As expected, for the well-known P-gp substrate drug daunorubicin, treatment with 5 μM CsA, the commonly used concentration for P-gp inhibition, significantly increased its chemosensitivity (Figure 2A). However, treatment with 5 μM CsA significantly reduced the chemosensitivity of oxaliplatin (Figure 2B). No effect for CsA was observed on potency of cisplatin, an analog of oxaliplatin (Figure 2C).


Figure 2: MTS assay dose-response curves for treatment of NCI/ADR-RES cells by daunorubicin (a P-gp substrate drug) (A), oxaliplatin (B) or cisplain (C) in the presence or absence of P-gp inhibitor cyclosporine A (5 μM).

Similar results were obtained with a P-gp overexpressing colon cancer cell line HCT-15 (Figure 3). HCT-15 is another cell line in the NCI-60 panel with high level of P-gp expression (Figure 1). As expected, for the P-gp substrate drug geldanamycin, treatment with 5.0 and 7.5 μM CsA increased its chemosensitivity, while only 7.5 μM CsA had significant effect (Figure 3A). However, treatment with 7.5 μM CsA significantly reduced the chemosensitivity of oxaliplatin (Figure 3B). No effect for CsA was observed on potency of cisplatin (Figure 3C).


Figure 3: MTS assay dose-response curves for treatment of HCT-15 cells by gendanamycin (a P-gp substrate drug) (A), oxaliplatin (B) or cisplain (C) in the presence or absence of P-gp inhibitor cyclosporine A (7.5 μM).

Similar results were obtained with other P-gp inhibitors such as PSC 833 (5 μM) or verapamil (10 μM) (data not shown).


Of the hundreds of membrane transporters, the multidrug resistance transporter ABCB1 [MDR1/P-glycoprotein (P-gp)] is the best known and most important mediator of MDR [26]. It mediates resistance to multiple classes of compounds with diverse chemical structures and mechanisms of action. The substrates for P-gp are commonly hydrophobic drugs with a polyaromatic backbone, having neutral or positive charge. Examples include anthracyclines, Vinca alkaloids, taxanes and epipodophyllotoxins [29]. In tumor cell lines, ectopic P-gp expression reduces the intracellular accumulation of its substrate drugs. On the other hand, administration of P-gp inhibitors (or modulators) increases their accumulation as well as chemosensitivity [26]. P-gp is highly expressed in some tumors, including kidney, liver and colon cancer [30]. The expression of P-gp has also been correlated with poor prognosis [31]. The recurrent tumors often acquire MDR, either by adaptation of previously P-gp-negative cells or by selection of drug-resistant P-gp-positive clones. Elimination of such cells during initial treatment or at the time of recurrence is necessary to achieve cancer “cures”. However, several P-gp inhibitors, such as verapamil and PSC833, all showed disappointing results in clinical trials and did not achieve survival benefit [27,32,33]. Alternative approach to overcome drug resistance is needed. Thus, the positive correlation between P-gp expression and oxaliplatin activity suggests a new individualized treatment strategy to overcome MDR in cancer. We can use oxaliplatin to target high levels of P-gp expression in recurrent tumors with MDR or tumors which constitutively express high levels of P-gp in patients with colorectal cancer.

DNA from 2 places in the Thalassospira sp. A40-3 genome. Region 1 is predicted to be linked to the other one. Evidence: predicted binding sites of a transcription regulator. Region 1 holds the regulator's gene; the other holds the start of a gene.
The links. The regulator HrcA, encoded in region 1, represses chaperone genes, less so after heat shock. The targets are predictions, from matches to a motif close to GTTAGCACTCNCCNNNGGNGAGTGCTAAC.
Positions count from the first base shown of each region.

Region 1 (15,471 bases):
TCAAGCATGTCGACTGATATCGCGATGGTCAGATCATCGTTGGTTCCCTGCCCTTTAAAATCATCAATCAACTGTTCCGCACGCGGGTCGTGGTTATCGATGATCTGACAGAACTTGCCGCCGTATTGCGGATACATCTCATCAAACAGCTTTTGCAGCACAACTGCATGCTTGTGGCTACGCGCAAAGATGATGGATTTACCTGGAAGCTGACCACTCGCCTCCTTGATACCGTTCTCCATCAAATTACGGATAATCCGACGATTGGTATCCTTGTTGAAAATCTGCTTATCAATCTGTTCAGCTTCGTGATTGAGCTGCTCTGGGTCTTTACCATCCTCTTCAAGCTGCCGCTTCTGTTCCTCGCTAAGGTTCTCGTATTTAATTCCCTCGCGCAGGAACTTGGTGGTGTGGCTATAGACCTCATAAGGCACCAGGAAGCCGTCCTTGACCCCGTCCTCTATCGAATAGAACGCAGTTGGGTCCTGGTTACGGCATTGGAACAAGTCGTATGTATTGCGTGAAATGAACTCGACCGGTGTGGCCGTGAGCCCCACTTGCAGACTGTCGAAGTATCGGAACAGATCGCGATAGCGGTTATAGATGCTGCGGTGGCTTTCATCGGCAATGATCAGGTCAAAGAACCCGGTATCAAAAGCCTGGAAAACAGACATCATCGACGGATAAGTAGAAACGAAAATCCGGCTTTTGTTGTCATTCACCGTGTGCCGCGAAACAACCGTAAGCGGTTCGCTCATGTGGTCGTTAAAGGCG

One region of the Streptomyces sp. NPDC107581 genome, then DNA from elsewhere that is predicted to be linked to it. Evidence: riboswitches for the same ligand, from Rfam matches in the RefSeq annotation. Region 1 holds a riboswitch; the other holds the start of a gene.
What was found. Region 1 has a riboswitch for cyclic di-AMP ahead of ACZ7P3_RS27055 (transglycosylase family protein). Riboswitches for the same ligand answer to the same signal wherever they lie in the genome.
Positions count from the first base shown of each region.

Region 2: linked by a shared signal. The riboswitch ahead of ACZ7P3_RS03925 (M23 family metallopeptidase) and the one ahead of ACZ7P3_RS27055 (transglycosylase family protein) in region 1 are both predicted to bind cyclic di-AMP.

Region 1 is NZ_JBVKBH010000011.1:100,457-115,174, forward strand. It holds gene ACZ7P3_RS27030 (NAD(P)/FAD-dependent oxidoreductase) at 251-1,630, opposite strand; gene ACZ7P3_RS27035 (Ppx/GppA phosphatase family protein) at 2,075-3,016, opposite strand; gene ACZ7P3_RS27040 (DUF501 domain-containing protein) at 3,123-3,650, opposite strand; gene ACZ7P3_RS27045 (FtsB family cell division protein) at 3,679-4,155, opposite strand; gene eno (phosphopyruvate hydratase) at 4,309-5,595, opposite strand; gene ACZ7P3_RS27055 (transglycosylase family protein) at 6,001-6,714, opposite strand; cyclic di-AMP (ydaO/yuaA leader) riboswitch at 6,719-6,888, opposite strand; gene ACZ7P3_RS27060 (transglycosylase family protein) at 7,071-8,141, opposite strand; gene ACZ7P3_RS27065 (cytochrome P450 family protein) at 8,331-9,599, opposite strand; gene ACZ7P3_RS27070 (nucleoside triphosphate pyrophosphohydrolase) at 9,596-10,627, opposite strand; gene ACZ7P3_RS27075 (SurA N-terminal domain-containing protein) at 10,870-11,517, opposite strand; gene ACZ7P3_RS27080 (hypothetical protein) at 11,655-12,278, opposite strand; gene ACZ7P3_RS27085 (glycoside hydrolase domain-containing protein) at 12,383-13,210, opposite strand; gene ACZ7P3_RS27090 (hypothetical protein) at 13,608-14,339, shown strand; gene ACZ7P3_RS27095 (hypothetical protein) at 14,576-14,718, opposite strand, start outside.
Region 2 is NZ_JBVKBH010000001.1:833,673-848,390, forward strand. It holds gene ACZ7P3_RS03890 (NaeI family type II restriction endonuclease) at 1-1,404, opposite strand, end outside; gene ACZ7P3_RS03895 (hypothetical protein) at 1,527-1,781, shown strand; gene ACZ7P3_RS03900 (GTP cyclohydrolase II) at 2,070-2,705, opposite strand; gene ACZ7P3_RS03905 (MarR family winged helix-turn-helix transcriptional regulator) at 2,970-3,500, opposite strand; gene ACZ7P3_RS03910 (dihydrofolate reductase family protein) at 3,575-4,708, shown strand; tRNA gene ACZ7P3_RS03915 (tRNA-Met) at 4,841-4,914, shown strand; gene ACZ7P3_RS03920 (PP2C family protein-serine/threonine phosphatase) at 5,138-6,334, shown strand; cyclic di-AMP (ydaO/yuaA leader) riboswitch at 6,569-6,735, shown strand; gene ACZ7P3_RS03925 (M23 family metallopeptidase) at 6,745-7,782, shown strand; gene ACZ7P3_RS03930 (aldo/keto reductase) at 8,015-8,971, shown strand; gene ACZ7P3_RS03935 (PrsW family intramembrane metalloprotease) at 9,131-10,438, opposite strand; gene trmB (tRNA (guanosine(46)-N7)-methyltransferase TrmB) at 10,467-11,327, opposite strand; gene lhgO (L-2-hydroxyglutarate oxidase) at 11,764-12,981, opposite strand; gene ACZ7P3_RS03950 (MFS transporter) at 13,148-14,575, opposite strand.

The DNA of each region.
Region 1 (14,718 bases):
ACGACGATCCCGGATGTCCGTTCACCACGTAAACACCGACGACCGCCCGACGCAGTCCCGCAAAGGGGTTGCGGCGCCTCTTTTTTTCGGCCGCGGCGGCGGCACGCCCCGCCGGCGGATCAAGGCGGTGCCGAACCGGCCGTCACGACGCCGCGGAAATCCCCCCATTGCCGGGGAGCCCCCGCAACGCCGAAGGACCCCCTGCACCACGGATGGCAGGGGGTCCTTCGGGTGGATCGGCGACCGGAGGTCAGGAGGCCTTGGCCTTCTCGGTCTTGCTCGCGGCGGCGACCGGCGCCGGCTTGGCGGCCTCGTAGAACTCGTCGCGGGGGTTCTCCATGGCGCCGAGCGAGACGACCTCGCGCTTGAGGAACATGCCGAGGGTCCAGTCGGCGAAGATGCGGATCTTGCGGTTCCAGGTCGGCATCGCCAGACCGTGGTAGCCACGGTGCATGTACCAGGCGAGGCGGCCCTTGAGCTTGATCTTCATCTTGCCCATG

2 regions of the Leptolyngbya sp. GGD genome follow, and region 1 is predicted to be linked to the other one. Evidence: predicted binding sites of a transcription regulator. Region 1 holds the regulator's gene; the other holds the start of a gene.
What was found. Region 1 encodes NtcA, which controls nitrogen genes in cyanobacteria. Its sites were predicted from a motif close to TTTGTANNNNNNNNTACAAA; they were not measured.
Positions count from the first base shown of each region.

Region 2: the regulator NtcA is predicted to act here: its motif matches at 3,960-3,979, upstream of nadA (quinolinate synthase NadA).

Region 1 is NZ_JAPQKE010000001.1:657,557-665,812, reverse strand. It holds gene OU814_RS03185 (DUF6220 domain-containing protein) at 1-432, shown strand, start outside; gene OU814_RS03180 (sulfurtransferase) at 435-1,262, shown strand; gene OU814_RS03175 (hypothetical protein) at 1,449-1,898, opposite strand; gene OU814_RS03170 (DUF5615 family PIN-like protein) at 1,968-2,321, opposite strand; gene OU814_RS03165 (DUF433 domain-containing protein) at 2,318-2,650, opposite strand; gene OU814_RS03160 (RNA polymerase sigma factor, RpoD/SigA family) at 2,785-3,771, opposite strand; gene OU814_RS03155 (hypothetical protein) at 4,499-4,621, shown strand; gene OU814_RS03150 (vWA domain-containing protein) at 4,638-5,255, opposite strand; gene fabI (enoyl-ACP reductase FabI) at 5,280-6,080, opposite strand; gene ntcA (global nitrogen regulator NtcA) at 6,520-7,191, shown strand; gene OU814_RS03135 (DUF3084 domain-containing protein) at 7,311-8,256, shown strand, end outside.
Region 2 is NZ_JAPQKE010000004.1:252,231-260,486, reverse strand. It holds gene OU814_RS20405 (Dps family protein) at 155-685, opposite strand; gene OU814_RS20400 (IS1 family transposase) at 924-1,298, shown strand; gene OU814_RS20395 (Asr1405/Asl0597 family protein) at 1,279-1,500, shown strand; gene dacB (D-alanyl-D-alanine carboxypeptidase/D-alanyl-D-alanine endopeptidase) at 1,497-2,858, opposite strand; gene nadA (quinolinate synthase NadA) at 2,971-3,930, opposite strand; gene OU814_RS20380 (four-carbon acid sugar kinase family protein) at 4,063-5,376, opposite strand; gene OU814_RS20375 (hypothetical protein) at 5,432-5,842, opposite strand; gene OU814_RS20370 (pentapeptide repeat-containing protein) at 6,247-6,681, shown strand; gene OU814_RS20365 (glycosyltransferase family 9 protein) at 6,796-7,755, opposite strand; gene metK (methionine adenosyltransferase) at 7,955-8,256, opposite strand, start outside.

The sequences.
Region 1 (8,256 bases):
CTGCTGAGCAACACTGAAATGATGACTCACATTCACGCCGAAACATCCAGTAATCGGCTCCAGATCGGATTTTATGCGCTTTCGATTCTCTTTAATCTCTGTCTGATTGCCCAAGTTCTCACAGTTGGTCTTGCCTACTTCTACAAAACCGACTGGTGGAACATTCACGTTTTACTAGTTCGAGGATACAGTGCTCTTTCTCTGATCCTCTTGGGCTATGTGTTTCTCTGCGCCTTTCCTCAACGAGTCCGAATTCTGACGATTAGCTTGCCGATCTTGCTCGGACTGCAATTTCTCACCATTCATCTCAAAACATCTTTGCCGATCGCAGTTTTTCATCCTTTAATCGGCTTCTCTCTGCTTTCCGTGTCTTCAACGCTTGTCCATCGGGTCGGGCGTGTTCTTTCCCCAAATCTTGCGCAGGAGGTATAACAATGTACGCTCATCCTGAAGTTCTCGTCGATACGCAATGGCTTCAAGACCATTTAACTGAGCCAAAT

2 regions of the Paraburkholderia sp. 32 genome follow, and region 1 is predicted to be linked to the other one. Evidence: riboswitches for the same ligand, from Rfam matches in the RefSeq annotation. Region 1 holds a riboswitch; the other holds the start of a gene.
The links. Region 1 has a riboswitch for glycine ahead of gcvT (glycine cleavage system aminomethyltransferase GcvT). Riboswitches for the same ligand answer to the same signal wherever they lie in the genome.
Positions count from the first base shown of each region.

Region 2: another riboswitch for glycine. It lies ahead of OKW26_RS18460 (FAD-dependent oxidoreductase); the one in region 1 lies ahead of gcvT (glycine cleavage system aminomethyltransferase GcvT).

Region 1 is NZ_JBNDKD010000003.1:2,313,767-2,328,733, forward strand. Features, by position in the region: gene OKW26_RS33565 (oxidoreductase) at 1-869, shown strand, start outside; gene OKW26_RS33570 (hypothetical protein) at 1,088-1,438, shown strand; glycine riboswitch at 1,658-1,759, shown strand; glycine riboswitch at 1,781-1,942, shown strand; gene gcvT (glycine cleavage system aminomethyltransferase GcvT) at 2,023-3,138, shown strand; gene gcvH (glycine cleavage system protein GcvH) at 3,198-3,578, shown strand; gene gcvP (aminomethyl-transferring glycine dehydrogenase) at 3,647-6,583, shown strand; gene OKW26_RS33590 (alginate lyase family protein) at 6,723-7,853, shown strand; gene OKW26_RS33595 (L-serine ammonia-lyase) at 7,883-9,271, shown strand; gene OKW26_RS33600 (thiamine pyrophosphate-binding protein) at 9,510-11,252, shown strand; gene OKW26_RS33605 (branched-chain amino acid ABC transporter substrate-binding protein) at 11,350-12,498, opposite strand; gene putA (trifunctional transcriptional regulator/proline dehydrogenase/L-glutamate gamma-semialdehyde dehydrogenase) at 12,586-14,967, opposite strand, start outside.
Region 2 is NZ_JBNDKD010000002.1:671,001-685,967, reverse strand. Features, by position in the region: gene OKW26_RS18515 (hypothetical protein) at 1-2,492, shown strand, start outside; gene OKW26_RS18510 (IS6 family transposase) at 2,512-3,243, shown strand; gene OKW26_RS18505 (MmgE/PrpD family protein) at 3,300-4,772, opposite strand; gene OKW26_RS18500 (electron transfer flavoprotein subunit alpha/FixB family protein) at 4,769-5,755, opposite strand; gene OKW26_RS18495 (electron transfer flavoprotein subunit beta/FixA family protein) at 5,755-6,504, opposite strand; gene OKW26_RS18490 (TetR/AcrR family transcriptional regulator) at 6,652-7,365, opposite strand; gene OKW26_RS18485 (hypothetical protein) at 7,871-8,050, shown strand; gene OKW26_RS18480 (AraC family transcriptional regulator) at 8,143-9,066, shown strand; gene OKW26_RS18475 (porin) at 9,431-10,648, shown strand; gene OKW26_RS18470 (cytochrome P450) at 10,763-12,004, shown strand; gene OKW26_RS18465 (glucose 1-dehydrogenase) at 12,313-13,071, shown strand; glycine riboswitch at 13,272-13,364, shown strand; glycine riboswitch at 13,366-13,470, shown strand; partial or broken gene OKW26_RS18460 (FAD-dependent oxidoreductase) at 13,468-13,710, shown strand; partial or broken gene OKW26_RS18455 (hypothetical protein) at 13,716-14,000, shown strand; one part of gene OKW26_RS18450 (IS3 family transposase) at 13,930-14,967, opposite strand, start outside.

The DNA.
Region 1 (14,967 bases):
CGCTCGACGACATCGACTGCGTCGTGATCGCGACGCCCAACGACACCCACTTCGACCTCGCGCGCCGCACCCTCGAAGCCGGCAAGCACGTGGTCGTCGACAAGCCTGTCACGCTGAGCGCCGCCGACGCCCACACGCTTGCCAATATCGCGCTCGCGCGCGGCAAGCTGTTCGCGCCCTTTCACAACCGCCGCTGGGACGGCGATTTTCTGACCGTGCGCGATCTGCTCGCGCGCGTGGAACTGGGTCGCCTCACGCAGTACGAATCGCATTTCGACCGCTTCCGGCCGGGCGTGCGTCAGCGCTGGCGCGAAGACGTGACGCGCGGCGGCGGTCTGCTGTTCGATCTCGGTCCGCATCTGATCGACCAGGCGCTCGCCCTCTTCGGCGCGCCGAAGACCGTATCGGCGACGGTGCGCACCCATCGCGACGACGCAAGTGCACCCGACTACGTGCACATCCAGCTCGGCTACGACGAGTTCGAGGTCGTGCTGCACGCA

Further studies are needed to further confirm such result using cancer cell lines expressing various levels of P-gp as a result of selection by drug exposure or by transfection with the ABCB1 gene, combined with a variety of methods that modulate P-gp function, i.e., using either P-gp inhibitors or RNA interference (RNAi). The mechanisms of P-gpmediated sensitization of oxaliplatin also need to be investigated. A future structure-activity relationship study would be helpful to understand the chemical principles that determine P-gp-oxaliplatin interaction. By identifying how an efflux transporter conveys sensitivity for oxaliplatin, these studies will lay a solid foundation in discovering a novel approach to overcome drug resistance and improve individualized cancer therapy in colorectal cancer and possibly other types of cancer. Since combination therapy is commonly used for CRC chemotherapy, the interactions between each of the agents in the regimen and P-gp need to be considered. According our results, the rationale would be to combine oxaliplatin with P-gp substrate drugs due to their opposite relationship with the P-gp.

In conclusion, we conducted a functional evaluation of a novel transporter-drug interaction obtained using a pharmacogenomic approach. Since relapsed tumors of patients after treatment with P-gp substrate drugs frequently display an MDR phenotype and P-gp overexpression, treatment by oxaliplatin or other drugs with positive P-gp-correlations may offer a new opportunity to overcome drug resistance. In addition, for the use of these drugs, screening for a P-gp overexpression, as a predictor of drug responsiveness, might be of clinical value. If such finding is validated by functional assays and future clinical studies, improvement in the therapeutic approach, e.g., predicting individual drug effect can be made possible.


This work was supported by an intramural grant from Western University of Health Sciences and the Summer Student Research Fellowship. We thank the staff of NCI DTP for generation of the pharmacological database used in this study. The authors declare no conflict of interest.